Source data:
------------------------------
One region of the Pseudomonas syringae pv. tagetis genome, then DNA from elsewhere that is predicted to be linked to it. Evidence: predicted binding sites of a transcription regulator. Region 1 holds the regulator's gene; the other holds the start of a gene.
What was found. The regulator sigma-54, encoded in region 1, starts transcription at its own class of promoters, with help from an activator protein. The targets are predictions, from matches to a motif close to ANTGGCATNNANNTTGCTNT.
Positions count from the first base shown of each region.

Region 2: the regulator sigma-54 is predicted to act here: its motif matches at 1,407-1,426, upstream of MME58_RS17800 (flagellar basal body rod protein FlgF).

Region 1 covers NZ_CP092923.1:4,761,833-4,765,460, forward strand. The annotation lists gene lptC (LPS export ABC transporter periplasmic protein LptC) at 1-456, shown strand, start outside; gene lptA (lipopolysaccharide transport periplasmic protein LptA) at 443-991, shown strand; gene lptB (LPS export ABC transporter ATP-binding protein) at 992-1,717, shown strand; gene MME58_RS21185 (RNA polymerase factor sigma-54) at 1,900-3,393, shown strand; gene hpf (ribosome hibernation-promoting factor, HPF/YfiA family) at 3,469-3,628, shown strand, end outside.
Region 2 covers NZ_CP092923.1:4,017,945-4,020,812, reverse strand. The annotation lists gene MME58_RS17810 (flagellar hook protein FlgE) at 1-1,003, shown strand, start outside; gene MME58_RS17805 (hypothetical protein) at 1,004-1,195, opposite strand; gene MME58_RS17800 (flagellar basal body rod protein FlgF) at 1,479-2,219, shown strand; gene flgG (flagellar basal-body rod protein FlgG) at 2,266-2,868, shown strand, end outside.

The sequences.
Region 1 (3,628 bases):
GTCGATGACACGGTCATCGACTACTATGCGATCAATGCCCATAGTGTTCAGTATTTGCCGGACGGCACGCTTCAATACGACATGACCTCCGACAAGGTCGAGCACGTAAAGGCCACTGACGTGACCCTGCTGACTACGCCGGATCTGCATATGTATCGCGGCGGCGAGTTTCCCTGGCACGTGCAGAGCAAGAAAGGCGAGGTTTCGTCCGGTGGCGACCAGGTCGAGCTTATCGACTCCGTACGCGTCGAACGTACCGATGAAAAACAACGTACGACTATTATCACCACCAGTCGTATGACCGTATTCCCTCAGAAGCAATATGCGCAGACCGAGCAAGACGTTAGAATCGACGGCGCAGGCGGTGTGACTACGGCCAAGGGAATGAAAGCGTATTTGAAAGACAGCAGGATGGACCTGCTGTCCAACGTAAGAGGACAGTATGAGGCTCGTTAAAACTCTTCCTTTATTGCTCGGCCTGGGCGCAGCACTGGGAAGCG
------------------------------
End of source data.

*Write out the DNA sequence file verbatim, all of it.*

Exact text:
One region of the Pseudomonas syringae pv. tagetis genome, then DNA from elsewhere that is predicted to be linked to it. Evidence: predicted binding sites of a transcription regulator. Region 1 holds the regulator's gene; the other holds the start of a gene.
What was found. The regulator sigma-54, encoded in region 1, starts transcription at its own class of promoters, with help from an activator protein. The targets are predictions, from matches to a motif close to ANTGGCATNNANNTTGCTNT.
Positions count from the first base shown of each region.

Region 2: the regulator sigma-54 is predicted to act here: its motif matches at 1,407-1,426, upstream of MME58_RS17800 (flagellar basal body rod protein FlgF).

Region 1 covers NZ_CP092923.1:4,761,833-4,765,460, forward strand. The annotation lists gene lptC (LPS export ABC transporter periplasmic protein LptC) at 1-456, shown strand, start outside; gene lptA (lipopolysaccharide transport periplasmic protein LptA) at 443-991, shown strand; gene lptB (LPS export ABC transporter ATP-binding protein) at 992-1,717, shown strand; gene MME58_RS21185 (RNA polymerase factor sigma-54) at 1,900-3,393, shown strand; gene hpf (ribosome hibernation-promoting factor, HPF/YfiA family) at 3,469-3,628, shown strand, end outside.
Region 2 covers NZ_CP092923.1:4,017,945-4,020,812, reverse strand. The annotation lists gene MME58_RS17810 (flagellar hook protein FlgE) at 1-1,003, shown strand, start outside; gene MME58_RS17805 (hypothetical protein) at 1,004-1,195, opposite strand; gene MME58_RS17800 (flagellar basal body rod protein FlgF) at 1,479-2,219, shown strand; gene flgG (flagellar basal-body rod protein FlgG) at 2,266-2,868, shown strand, end outside.

The sequences.
Region 1 (3,628 bases):
GTCGATGACACGGTCATCGACTACTATGCGATCAATGCCCATAGTGTTCAGTATTTGCCGGACGGCACGCTTCAATACGACATGACCTCCGACAAGGTCGAGCACGTAAAGGCCACTGACGTGACCCTGCTGACTACGCCGGATCTGCATATGTATCGCGGCGGCGAGTTTCCCTGGCACGTGCAGAGCAAGAAAGGCGAGGTTTCGTCCGGTGGCGACCAGGTCGAGCTTATCGACTCCGTACGCGTCGAACGTACCGATGAAAAACAACGTACGACTATTATCACCACCAGTCGTATGACCGTATTCCCTCAGAAGCAATATGCGCAGACCGAGCAAGACGTTAGAATCGACGGCGCAGGCGGTGTGACTACGGCCAAGGGAATGAAAGCGTATTTGAAAGACAGCAGGATGGACCTGCTGTCCAACGTAAGAGGACAGTATGAGGCTCGTTAAAACTCTTCCTTTATTGCTCGGCCTGGGCGCAGCACTGGGAAGCG